Trump's current presidency never would have happened if Trump were president in 1885
In 1885, President Donald Trump's grandfather, Friedrich Trump, emigrated to the United states at the age of 16.
He came from Kallstadt, Palatinate (then part of the Kingdom of Bavaria) and wouldn't become a legal U.S. citizen until 7 years later in 1892. Yes, Trump's grandfather was an illegal immigrant.
When he came here he had barely any wealth, no high school diploma, and under President Trump's new "public charge" rule, it's almost certain he would have been rejected by the U.S. customs and border patrol.
The new rule was announced on Monday morning at the White House by Kenneth T. Cuccinelli II, the director of United States Citizenship and Immigration Services. It will make it harder for poor legal immigrants who rely on basic governmental services like food stamps and subsidized housing to win legal permanent status.
You can pretty much bet that rules out any future presidents from this group's offspring.
“The benefit to taxpayers is a long-term benefit of seeking to ensure that our immigration system is bringing people to join us as American citizens, as legal permanent residents first, who can stand on their own two feet, who will not be reliant on the welfare system, especially in the age of the modern welfare state which is so expansive and expensive,” Mr. Cuccinelli said.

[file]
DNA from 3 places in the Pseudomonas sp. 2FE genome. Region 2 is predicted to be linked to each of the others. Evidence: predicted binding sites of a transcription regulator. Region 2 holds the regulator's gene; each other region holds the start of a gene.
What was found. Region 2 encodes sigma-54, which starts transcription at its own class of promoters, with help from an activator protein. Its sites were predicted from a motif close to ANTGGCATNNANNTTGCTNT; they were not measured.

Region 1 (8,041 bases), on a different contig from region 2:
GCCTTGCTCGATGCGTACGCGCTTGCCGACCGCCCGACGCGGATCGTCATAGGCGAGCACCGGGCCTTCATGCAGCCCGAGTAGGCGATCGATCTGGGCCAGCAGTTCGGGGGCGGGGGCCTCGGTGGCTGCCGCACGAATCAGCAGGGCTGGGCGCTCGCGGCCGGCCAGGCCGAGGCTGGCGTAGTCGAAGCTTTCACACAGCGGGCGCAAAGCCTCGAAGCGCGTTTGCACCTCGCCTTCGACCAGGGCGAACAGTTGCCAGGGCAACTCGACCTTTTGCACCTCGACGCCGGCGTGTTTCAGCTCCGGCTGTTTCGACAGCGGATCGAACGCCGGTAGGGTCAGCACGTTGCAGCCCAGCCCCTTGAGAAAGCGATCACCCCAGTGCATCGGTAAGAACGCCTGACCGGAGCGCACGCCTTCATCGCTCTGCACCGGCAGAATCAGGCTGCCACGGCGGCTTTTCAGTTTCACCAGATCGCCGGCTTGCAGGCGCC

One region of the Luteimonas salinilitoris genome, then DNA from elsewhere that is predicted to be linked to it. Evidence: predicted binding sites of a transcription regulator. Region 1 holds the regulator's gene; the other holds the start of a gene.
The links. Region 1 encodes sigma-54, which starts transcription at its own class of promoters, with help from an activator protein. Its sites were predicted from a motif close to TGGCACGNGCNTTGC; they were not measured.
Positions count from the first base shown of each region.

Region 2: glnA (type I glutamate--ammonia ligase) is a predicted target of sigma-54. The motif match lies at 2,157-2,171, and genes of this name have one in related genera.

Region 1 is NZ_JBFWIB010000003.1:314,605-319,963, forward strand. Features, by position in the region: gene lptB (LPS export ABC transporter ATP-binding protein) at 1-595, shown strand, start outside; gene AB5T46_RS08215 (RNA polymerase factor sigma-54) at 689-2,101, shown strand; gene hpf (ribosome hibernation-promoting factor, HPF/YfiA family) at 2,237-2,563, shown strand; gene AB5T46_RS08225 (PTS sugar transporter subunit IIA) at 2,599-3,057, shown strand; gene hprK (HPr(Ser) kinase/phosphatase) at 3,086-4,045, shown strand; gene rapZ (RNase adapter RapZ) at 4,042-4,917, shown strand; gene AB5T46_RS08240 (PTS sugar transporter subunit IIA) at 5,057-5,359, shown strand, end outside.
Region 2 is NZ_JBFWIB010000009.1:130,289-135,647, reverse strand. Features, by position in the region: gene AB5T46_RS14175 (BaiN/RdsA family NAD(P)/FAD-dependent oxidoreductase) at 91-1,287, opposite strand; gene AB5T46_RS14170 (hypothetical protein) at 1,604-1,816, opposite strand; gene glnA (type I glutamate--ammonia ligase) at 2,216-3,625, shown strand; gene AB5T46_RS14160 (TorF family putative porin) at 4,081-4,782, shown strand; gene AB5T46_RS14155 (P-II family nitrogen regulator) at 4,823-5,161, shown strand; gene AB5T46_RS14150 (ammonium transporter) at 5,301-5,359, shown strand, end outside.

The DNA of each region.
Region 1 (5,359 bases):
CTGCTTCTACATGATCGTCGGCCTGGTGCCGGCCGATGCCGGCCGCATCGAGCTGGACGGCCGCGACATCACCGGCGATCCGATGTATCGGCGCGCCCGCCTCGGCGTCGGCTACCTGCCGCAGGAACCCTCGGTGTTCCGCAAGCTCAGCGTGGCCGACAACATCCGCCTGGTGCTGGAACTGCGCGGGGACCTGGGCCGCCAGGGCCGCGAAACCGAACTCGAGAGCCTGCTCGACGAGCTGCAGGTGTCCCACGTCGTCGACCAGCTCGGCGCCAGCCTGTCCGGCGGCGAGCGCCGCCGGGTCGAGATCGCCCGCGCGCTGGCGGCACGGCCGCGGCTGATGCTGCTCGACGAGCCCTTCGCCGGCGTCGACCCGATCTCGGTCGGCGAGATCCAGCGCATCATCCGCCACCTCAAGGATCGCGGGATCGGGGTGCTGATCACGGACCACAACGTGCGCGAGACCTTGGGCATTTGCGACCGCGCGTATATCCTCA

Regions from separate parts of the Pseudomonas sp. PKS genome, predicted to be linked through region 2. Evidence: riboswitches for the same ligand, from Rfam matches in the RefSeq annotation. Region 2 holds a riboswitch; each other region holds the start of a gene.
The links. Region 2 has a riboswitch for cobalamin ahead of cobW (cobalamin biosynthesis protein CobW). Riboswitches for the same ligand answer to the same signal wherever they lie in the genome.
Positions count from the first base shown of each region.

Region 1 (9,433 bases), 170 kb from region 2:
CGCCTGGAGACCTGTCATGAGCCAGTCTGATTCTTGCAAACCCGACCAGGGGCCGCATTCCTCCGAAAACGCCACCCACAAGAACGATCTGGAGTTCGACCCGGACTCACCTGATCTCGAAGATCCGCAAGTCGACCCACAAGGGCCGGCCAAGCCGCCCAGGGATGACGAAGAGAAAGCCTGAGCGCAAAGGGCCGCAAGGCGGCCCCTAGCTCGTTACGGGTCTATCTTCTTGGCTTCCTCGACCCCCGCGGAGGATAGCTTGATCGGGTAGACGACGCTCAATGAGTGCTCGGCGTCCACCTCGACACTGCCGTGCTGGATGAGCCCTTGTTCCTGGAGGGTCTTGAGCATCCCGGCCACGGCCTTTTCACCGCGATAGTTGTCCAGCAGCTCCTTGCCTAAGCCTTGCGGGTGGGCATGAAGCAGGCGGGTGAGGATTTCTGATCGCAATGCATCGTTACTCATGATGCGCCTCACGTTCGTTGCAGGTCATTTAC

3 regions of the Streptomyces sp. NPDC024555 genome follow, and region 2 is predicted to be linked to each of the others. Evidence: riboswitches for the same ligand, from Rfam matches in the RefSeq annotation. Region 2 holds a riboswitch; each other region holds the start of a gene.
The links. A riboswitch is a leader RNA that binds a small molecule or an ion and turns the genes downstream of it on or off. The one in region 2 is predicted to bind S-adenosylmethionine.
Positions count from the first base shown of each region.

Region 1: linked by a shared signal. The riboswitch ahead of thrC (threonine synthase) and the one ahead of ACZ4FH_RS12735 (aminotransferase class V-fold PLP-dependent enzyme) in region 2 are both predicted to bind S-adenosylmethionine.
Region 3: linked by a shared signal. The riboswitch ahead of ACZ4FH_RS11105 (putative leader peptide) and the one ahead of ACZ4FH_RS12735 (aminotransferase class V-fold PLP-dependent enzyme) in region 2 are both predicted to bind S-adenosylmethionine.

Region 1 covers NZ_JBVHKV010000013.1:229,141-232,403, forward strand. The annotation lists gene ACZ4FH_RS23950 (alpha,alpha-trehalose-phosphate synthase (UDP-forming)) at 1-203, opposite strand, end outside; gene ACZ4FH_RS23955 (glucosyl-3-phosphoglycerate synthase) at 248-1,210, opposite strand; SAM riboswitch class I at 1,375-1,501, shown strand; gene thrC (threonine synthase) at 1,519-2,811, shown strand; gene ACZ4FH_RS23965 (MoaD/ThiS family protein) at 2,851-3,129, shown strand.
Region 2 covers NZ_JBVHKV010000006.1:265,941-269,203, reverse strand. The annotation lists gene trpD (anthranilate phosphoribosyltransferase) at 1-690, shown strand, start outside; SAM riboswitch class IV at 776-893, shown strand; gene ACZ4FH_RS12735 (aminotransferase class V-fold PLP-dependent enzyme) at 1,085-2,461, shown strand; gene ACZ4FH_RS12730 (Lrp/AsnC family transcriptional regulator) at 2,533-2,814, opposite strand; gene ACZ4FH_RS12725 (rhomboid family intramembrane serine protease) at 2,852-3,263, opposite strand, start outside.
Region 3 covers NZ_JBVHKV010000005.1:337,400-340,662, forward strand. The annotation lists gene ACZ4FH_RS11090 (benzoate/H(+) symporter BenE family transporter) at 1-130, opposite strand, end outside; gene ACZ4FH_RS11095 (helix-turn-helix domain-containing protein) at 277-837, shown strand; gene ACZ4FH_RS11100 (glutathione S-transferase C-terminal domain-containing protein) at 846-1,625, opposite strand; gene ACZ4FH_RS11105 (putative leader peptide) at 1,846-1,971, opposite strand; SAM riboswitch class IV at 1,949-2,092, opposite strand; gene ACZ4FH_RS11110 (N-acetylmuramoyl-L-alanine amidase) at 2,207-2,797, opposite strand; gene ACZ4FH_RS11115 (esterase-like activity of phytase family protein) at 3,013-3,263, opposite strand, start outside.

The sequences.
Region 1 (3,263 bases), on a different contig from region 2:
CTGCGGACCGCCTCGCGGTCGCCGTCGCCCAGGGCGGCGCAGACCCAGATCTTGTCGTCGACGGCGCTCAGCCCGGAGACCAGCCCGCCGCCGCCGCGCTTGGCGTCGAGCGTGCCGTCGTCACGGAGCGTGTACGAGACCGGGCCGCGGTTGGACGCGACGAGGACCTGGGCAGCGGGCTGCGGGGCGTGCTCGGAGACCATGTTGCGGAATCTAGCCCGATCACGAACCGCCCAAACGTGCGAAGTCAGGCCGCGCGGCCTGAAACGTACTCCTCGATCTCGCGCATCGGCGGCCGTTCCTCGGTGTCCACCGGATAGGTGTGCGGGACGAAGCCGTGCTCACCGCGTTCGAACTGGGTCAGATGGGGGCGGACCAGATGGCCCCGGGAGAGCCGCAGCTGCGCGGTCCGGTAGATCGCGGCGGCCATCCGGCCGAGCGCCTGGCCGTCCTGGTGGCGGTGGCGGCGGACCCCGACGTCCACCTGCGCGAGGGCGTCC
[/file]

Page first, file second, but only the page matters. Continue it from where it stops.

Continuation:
Trump's grandfather would eventually become wealthy living the American dream, but that was only after years of hard work. He initially started out as a barber. Later, he moved up to owning brothels and restaurants. He never would have had these opportunities to thrive were it not for the United States, especially during these economic times. Donald Trump never would have been born as a citizen here.
For some reason, Trump refuses to ignore all of this personal family history. Somehow, Trump only remembers coming from a rich family, this was all way before him.
The new administration rule heavily criticizes the financial well-being of people who are in the United States on temporary visas, so if you are rich you're much more likely to be granted a green card.
Immigration officials will also consider an immigrants, age, health, family status, assets, resources and education, but receiving benefits is said to be a major red flag for denying permanent status.
“This news is a cruel new step toward weaponizing programs that are intended to help people by making them, instead, a means of separating families and sending immigrants and communities of color one message: you are not welcome here,” said Marielena Hincapié, executive director of the National Immigration Law Center.
She added: “It will have a dire humanitarian impact, forcing some families to forgo critical lifesaving health care and nutrition. The damage will be felt for decades to come.”